Photos of yogis in pose are all over Facebook. The location of the shoot varies. Maybe the photo is taken in the studio, on the beach, or even in a living room. I find this interesting.
Last month I signed up to participate in a yoga photo shoot happening in town. It’s part of an artistic endeavor called the Yoga Posture Project whose intention is give authentic expression to the modern yoga movement through photography, to move beyond the “pretty” images and show what is real.
I was looking forward to the experience of taking photographs of myself doing yoga, like those I’ve seen of others. Even more so, I was interested in how that would feel. I showed up at my time slot, shared some of my yoga story and had my photos taken. As weeks passed, I couldn’t wait to see my photos. What did I actually look like doing yoga? My daily practice doesn’t involve me looking at myself in the mirror so I didn’t really know. All I know is how I feel in each yoga pose.
Soon the wait was over. First, a few of my friends received their photos. Looking at them filled me with joy. I could see the unique expression each one offered. I could feel the contemplative stance in another. One made my heart swell, another expressed a feeling of strength. In essence, the photos became a way to communicate the feeling of yoga, something of which I was very familiar.
Then MY batch of photos arrived. As I flipped through my own photos the self judgement began. My leg wasn’t in the right spot, my face looked weird, my hair wasn’t quite perfect, my body had flaws. Arghh! Then I stopped, turned my awareness back at me and realized the stark contrast between how I viewed the photos of my friends compared to how I viewed my own photos. I started to put myself in the pose, remember how I felt in each pose, recalled what happened to my my mind, heart and soul in that pose. Instantly my own photos started to communicate in the same way as those of my friends. They communicated the feeling of the pose, the light inside, the beauty of the form.
When talking to some of my friends about how they felt about posting their photos on Facebook, one was horrified as she didn’t want to expose her flaws, another considered removing her photos off her page as she didn’t want to seem like her ego was in charge.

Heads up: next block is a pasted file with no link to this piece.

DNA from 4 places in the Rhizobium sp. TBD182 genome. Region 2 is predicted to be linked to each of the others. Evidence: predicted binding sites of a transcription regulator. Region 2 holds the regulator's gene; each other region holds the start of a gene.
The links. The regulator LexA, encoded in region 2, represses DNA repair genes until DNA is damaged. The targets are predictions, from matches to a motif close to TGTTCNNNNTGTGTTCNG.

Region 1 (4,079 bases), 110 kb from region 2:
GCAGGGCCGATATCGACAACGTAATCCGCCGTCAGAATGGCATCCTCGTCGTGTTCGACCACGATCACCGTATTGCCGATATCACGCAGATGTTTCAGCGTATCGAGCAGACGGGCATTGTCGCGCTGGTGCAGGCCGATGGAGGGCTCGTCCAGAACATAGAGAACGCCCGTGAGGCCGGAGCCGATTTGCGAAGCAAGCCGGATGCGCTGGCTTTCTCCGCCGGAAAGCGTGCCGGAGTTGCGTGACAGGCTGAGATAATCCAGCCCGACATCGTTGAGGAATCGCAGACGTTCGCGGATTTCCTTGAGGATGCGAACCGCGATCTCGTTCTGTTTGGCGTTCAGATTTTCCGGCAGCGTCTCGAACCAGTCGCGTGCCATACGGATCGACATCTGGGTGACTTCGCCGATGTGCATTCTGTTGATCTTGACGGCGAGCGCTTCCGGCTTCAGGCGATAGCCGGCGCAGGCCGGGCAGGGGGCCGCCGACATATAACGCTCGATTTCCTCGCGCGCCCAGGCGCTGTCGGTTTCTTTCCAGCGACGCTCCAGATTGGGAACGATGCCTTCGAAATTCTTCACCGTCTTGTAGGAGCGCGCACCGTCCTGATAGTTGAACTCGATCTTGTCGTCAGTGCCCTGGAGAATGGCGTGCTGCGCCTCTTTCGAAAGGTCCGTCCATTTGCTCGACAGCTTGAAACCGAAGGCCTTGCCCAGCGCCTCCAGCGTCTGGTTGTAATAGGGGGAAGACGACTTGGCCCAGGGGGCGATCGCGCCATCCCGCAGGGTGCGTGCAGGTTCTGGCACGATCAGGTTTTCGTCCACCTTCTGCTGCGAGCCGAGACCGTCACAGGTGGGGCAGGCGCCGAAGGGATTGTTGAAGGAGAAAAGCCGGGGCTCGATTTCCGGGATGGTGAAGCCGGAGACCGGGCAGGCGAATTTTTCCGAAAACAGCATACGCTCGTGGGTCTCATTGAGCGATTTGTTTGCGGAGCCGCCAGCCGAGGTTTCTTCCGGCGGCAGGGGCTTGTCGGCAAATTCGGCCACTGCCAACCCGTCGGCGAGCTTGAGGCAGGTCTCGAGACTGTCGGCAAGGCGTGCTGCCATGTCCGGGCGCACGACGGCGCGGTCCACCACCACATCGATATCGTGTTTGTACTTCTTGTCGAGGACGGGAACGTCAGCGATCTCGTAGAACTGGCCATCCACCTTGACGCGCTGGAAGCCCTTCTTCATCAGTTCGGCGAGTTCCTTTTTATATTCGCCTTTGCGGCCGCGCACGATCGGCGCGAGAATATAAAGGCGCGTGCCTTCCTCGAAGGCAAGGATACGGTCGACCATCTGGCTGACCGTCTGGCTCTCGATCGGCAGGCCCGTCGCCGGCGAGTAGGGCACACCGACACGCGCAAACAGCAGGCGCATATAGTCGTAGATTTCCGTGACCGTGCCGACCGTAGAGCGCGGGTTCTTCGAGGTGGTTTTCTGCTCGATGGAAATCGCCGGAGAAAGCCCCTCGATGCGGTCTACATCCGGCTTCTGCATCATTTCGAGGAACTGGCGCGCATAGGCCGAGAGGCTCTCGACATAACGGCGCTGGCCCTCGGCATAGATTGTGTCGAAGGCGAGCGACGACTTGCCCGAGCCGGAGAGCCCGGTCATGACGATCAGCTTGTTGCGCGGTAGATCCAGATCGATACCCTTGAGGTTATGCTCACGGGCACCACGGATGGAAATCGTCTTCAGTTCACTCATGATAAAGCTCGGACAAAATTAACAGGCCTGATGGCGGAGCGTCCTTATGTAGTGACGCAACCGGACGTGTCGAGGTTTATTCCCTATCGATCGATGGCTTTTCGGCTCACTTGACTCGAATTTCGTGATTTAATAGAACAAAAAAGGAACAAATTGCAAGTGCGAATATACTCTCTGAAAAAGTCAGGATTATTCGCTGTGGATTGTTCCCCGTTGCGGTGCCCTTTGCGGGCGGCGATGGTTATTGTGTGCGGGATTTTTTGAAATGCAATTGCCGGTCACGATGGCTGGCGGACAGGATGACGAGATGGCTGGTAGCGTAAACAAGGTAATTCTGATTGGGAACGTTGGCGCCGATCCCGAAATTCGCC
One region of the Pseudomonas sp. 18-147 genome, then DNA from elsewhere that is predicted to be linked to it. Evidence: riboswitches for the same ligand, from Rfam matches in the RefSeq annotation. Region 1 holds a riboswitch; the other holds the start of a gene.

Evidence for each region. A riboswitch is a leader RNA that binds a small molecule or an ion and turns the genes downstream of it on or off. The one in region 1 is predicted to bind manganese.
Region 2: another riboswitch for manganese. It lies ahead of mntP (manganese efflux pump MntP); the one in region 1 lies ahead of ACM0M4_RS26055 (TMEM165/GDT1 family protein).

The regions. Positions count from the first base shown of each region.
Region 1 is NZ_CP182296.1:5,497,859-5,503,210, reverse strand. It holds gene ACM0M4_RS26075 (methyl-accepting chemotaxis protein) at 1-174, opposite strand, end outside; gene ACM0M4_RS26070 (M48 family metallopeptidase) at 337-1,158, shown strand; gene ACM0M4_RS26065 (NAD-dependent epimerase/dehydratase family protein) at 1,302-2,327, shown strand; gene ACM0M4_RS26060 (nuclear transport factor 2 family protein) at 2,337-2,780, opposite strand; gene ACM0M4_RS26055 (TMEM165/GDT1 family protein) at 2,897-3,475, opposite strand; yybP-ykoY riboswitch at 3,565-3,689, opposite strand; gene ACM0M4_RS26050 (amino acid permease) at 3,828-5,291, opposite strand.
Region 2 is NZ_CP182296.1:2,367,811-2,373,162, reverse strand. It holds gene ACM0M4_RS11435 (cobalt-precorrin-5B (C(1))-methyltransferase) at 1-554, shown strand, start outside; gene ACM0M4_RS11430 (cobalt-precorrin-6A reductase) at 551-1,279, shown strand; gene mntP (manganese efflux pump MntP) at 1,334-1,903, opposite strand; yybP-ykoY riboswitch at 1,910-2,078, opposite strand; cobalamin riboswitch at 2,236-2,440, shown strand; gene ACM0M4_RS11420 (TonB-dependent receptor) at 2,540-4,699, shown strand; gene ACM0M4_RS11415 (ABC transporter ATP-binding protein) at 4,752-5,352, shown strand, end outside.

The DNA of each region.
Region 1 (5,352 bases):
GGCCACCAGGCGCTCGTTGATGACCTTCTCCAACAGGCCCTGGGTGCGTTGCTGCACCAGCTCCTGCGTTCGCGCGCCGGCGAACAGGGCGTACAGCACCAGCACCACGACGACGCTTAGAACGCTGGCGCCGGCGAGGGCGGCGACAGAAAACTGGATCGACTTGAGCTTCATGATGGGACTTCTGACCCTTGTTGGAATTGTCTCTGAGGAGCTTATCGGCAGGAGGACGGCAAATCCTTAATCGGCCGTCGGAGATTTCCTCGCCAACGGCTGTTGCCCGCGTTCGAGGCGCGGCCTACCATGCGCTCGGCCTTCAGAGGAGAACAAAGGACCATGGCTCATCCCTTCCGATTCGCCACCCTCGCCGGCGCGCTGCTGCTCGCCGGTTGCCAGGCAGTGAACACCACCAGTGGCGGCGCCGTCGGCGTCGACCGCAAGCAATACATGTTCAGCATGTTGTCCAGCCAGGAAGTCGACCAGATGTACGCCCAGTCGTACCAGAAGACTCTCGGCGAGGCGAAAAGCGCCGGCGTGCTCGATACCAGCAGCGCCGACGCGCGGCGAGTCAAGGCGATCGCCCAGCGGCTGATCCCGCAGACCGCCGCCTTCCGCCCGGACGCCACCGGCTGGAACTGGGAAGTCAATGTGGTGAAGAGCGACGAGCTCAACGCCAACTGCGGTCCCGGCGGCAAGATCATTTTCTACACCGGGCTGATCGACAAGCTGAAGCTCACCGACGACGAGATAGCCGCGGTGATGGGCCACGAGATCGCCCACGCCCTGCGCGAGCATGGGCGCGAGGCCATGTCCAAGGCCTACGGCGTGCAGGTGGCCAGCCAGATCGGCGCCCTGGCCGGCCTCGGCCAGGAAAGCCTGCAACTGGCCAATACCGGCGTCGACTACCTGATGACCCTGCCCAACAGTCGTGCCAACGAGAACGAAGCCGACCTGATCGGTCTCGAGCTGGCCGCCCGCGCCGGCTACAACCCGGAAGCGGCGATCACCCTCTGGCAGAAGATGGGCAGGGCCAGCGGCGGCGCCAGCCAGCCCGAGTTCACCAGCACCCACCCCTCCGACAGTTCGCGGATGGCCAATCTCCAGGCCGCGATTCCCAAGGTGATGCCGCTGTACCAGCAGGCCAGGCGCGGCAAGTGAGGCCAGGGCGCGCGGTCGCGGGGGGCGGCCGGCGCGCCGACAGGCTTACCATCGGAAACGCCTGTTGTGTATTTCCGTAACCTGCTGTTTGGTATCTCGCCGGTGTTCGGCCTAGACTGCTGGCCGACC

So I decided to post some of my pics on Facebook to see what would happen, questioning why I, along with many others, felt the need to do this.
I was curious what my ego might have to say. “Hey, look at me, check out my half moon, aren’t I swell?” or “I’ve been working so hard, can’t you tell?” or “I’m so much more (fill in the blank) than I was in high school.”
What I discovered for myself was something more pure. I noticed self expression, like the way an artist shares her work to communicate a feeling or an idea. I felt inspiration seeing a physical representation of how I feel. I was curious if, by offering the photo up to others, I could possibly inspire them to reach for their goals or take care of their body, mind and soul. There was even a glimpse of connection with others as the image says “I’m shining my light, just like you.”
I took some clues from the comments I received from my photos to what was really going on here. One commented on my inner beauty reflecting outwardly, another on how she was inspired to resume her yoga practice, one mentioned my energy. Others used the word beautiful in some form which could mean “I see your light” or “I like your shell.”
I discovered that the reason people post photos of themselves on Facebook is as diverse as how people respond to these photos. It’s not up to me to judge an individual’s posting as ego or not. It IS my personal responsibility to check my ego as I admire the photos of others and decide to post my own photos. It IS up to me to decide how to accept others comments about my photos as feeding my ego or connecting to my light within. Self-awareness is key. Personally, I love seeing the expression and light shine from a human smile or form. It makes me feel that deep feeling of unconditional love and connection with that fellow soul.
So go ahead, share your photos of yourself doing yoga in a boat, with a goat, in the rain, in the dark, on a train, in a car and in a tree, just as long as it’s You you see.
Come see what you think at the opening night of the exhibit entitled “Synergy: A Fusion of Nature, Yoga & Photography” on Friday, October 10th, 5:30-9:00pm at Tamarack Studio & Gallery at 849 E Washington Ave, Suite 102, Madison, WI.